God was careful to teach the Israelites that holiness derives from encounters with God in Torah study; it is not intrinsic to locations like Mt. Sinai.
Provided by KOLEL--The Adult Centre for Liberal Jewish Learning, which is affiliated with Canada's Reform movement.
Along the way out of Egypt, Moses meets up with his father-in-law, Yitro, who also brings to him his wife and sons, who have apparently been "back home" in Midian during the liberation events. Yitro sees that Moses is taking on too much as the leader of the people, and gives him advice on how to set up a community organizational structure so that disputes can be resolved quickly and fairly.
In the third month out of Egypt, God calls to Moses and tells him to prepare the people for a great revelation at Mount Sinai. After three days God reveals Godself on the mountain, and with smoke and lightening and shofar blasts the Ten Commandments are spoken, in the sight of all the people at the base of the mountain.
"You shall set boundaries around [it] for the people, saying 'Beware of ascending the mountain or touching its edge, for the person who touches the mountain will surely die.' A hand shall not touch it, for he shall either be stoned or thrown down. Whether it is an animal or a person, they shall not live; upon the extended sounding of the shofar, they may go up the mountain" (Exodus 19:120-13).
Before the giving of the Torah, Moses is told by God to instruct the people to prepare themselves, both physically and spiritually. Mount Sinai becomes a kind of restricted holiness zone, and anybody who approaches the sacred mountain prematurely will die--whether for disobedience or because of the "holiness energy" in that area is unclear.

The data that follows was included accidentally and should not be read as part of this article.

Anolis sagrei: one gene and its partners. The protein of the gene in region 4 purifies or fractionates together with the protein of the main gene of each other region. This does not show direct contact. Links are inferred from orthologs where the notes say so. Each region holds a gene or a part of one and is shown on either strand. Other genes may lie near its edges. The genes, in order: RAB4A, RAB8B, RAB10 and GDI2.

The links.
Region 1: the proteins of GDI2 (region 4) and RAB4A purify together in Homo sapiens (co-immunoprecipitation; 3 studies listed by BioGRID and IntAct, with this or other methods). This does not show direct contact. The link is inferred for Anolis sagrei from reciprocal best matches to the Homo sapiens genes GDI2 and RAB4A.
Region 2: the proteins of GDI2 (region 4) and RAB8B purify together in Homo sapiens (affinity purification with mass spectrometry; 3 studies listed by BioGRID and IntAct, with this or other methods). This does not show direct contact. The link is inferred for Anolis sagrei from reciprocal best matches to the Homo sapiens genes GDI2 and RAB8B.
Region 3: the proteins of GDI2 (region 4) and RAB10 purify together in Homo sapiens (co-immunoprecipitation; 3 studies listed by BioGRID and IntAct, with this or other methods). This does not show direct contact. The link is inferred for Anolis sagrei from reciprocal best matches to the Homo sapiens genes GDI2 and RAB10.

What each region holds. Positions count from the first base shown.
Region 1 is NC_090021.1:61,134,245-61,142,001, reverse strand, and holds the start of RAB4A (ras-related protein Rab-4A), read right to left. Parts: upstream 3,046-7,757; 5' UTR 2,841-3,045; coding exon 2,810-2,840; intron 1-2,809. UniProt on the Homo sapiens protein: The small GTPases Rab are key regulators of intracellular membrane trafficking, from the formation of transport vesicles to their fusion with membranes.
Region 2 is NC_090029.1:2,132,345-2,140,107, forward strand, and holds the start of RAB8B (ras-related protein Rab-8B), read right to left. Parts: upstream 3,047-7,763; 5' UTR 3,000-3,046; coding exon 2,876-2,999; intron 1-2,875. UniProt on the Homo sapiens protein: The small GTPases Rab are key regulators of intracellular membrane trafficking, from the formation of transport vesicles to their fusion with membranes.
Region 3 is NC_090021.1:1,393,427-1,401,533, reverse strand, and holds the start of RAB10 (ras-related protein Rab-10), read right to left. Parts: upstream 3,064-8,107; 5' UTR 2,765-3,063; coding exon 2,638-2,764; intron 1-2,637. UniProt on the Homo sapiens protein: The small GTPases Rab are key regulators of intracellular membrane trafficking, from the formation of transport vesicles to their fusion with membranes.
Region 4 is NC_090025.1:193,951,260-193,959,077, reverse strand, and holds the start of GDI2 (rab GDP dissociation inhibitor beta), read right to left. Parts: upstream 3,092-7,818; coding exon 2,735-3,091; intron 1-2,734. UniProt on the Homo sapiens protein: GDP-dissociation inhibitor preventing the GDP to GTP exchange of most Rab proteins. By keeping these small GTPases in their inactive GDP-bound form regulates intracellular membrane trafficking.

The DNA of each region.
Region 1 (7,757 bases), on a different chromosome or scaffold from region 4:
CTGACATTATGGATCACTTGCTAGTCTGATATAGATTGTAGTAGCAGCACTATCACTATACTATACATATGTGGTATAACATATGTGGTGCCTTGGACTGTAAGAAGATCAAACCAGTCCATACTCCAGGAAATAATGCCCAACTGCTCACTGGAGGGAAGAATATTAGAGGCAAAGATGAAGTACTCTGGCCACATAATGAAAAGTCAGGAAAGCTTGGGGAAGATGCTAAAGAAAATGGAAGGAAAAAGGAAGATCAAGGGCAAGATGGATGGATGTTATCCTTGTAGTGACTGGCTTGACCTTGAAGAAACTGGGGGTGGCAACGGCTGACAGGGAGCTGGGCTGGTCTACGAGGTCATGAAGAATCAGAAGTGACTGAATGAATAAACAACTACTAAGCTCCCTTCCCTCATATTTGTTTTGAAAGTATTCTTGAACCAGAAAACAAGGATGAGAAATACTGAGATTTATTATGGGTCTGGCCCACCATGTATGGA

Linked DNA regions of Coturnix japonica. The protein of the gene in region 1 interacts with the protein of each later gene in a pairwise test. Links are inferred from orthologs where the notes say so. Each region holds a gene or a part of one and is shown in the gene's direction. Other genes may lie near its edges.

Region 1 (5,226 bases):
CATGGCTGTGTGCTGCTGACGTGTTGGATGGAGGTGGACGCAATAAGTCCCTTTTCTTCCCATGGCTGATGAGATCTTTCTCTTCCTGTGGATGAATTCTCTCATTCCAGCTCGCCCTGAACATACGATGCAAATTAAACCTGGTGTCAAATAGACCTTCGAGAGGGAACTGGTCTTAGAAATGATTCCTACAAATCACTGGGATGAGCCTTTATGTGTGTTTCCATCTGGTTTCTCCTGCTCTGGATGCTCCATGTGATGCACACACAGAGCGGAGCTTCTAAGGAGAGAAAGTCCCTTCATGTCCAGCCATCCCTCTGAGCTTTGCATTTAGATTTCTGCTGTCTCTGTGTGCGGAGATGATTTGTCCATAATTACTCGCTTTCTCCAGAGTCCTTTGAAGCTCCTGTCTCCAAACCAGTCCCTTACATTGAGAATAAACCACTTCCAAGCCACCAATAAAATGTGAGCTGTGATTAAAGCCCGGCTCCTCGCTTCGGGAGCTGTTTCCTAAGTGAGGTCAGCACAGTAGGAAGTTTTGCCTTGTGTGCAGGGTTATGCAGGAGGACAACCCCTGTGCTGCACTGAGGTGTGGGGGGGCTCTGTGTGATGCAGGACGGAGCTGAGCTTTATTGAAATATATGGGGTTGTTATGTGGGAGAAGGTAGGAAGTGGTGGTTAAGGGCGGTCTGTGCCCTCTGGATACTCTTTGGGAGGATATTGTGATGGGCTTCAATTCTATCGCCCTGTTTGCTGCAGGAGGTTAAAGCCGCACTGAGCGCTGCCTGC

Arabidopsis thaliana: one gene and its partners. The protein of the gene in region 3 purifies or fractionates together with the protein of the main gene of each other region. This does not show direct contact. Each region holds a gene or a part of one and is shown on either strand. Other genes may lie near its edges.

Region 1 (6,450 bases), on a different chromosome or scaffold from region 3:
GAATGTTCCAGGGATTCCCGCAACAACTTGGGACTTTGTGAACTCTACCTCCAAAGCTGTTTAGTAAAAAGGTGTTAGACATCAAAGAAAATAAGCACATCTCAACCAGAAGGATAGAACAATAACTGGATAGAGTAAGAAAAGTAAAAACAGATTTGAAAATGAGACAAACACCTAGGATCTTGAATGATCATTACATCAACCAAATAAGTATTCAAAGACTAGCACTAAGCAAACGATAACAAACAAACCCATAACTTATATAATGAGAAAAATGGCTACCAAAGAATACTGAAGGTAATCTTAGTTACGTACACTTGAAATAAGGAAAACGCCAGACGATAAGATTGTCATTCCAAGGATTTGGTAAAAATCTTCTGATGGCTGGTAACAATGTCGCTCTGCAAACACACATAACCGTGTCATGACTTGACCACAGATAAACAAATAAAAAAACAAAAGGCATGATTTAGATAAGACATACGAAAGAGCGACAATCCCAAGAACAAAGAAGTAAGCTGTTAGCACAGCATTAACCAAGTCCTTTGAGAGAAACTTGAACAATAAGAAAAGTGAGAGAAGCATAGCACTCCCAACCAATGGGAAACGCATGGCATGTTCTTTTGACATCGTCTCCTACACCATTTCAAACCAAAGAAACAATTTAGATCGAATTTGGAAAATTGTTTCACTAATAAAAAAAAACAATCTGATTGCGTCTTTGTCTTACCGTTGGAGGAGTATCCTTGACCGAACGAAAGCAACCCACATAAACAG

The mountain becomes almost "radioactive" with Godliness, and the people must be exceedingly careful around such great power, just as we would be around an source of powerful electric or heat energy. Still, after the giving of the Torah, this Godly energy will pass, and then the mountain becomes just like any other.
It is hard for those of us in the modern world to conceive of "holiness" being a palpable, almost dangerous presence, as the Bible seems to present it. Commenting on this passage, Rabbi Meir Simcha HaKohen (lived in Russia, died in 1926; his Torah commentary is called Meshech Hochmah) reminds us that extraordinary events do not necessarily make a place intrinsically holy:
The Blessed Holy One desired to root out from among the Israelites any remnant of thoughts of idol-worshipping, and to implant in their hearts the strong faith that nothing in Creation has any special holiness except from the Blessed One, the Source and Wellspring of holiness in the cosmos. This was so that the Israelites would not make a mistake and [think that because] Mount Sinai in itself was holy, that was why the Torah was given on it. [Thus] they were told that immediately after the receiving of the Torah, when the Shechina (divine presence) departed, the mountain would be as any ordinary mountain, with flocks and cattle herding on it. The holiness of the mountain lasted only when the Shechina was on it (Source: Itturei Torah).